MAIDUGURI Nigeria (Reuters) - Nigeria’s military fought gun battles with Boko Haram Islamists in two key northeastern towns on Friday, after the militants killed dozens of people and drove soldiers out of Gwoza town two days ago, security sources and the military said.
On Friday the military launched strikes to push the rebels out of Gwoza, the security sources said, and the garrison town of Damboa, which the militants sacked a month ago.
Both towns lie on roads linking Nigeria to Cameroon and Chad.
The military has struggled to stamp out the highly mobile, combat-hardened fighters of Boko Haram, which wants to carve an Islamic state out of religiously mixed Nigeria. The group is seen as the main security threat to Africa’s biggest economy and leading energy producer.
“The special operation which began early in the week is meant to restore law and order to the area and apprehend all terrorists who have been operating in the locality,” police spokesman Frank Mba announced on his website.
“The remnants of insurgents are being cleared from the communities. The mop up phase will ascertain the casualties.”
Large sections of remote northeastern Borno state are under siege by the militants, who have killed more than 2,000 people this year - mostly civilians - and displaced hundreds of thousands more, rights groups say.
Witnesses and two security sources said heavily armed Boko Haram fighters stormed Gwoza, which lies in a rugged hilly area seen as a Boko Haram stronghold, on Wednesday.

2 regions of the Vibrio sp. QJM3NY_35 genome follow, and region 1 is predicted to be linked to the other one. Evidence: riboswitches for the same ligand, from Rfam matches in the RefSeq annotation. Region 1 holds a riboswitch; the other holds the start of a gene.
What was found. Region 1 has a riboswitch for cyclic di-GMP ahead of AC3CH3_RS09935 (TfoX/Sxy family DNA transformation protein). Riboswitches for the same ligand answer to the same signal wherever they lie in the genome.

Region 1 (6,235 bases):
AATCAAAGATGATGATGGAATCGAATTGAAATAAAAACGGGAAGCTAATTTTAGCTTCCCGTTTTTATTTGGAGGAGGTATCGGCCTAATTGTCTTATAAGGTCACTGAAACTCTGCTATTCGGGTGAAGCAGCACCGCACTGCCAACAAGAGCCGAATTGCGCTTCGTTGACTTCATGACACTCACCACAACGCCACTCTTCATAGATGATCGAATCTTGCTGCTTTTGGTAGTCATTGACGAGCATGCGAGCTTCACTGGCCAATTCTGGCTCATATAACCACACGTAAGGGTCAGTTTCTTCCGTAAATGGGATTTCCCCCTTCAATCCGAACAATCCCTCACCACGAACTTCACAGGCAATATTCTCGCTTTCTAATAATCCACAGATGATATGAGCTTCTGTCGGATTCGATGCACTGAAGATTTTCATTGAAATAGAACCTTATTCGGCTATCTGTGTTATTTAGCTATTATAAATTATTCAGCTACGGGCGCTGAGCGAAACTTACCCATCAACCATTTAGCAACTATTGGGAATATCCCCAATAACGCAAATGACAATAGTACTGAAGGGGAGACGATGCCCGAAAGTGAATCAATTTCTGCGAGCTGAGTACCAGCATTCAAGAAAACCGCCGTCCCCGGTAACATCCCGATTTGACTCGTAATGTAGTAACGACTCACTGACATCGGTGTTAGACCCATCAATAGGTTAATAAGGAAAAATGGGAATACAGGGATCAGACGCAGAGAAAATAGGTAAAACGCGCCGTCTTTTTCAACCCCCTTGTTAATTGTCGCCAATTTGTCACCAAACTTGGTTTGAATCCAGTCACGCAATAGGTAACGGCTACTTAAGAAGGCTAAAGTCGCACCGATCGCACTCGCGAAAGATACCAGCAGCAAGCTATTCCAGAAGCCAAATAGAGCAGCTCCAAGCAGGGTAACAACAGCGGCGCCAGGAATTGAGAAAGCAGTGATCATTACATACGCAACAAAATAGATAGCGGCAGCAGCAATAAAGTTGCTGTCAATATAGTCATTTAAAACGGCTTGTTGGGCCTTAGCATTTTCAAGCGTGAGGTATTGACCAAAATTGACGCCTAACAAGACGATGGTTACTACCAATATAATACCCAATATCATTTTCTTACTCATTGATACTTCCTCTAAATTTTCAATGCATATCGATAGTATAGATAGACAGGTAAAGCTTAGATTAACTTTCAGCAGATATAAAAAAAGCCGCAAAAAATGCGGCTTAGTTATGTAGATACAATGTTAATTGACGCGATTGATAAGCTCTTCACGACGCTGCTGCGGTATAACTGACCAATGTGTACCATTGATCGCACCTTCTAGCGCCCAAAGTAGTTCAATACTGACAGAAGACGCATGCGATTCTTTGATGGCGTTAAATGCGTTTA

Resident Abdullahi Abubakar said the insurgents sprayed the town with automatic gunfire, burning houses and overrunning the palace of its traditional ruler, the Emir of Gwoza. A security source said at least 30 bodies had been counted, with many more in the bush. He put the death toll at “several dozen.”
“I could see the Boko Haram boys roaming the streets of Gwoza on motorbikes shouting ‘Allahu Akbar’ (God is Great), trying to shoot at us as we fled to the hill,” Abubakar said by telephone. “Some of them were distributing food stuffs to the women and children left behind.”
Senator Ali Ndume, who is from the area, said the new Emir of Gwoza, Idrissa Timta, who took over after the killing of his father in a Boko Haram attack in May, had been missing since the attack on his palace.
“The insurgents have sacked the town and people who are still there are locked indoors. Corpses litter the streets of Gwoza now but nobody can go out to pick them up,” he said.
Abubakar said 500 refugees from the attack had spent three days in the hills around Gwoza surviving on wild fruit.
Footage obtained by rights group Amnesty International and released on Tuesday appeared to show Nigerian soldiers slitting the throats of Boko Haram suspects and dumping their bodies in a mass grave, mirroring how the Islamists treat their own captives and highlighting a runaway cycle of violence.
The five-year-old insurgency has been in the international spotlight since Boko Haram fighters kidnapped more than 200 girls from a school in the village of Chibok in April. The girls are still missing.
Writing by Tim Cocks; Editing by Hugh Lawson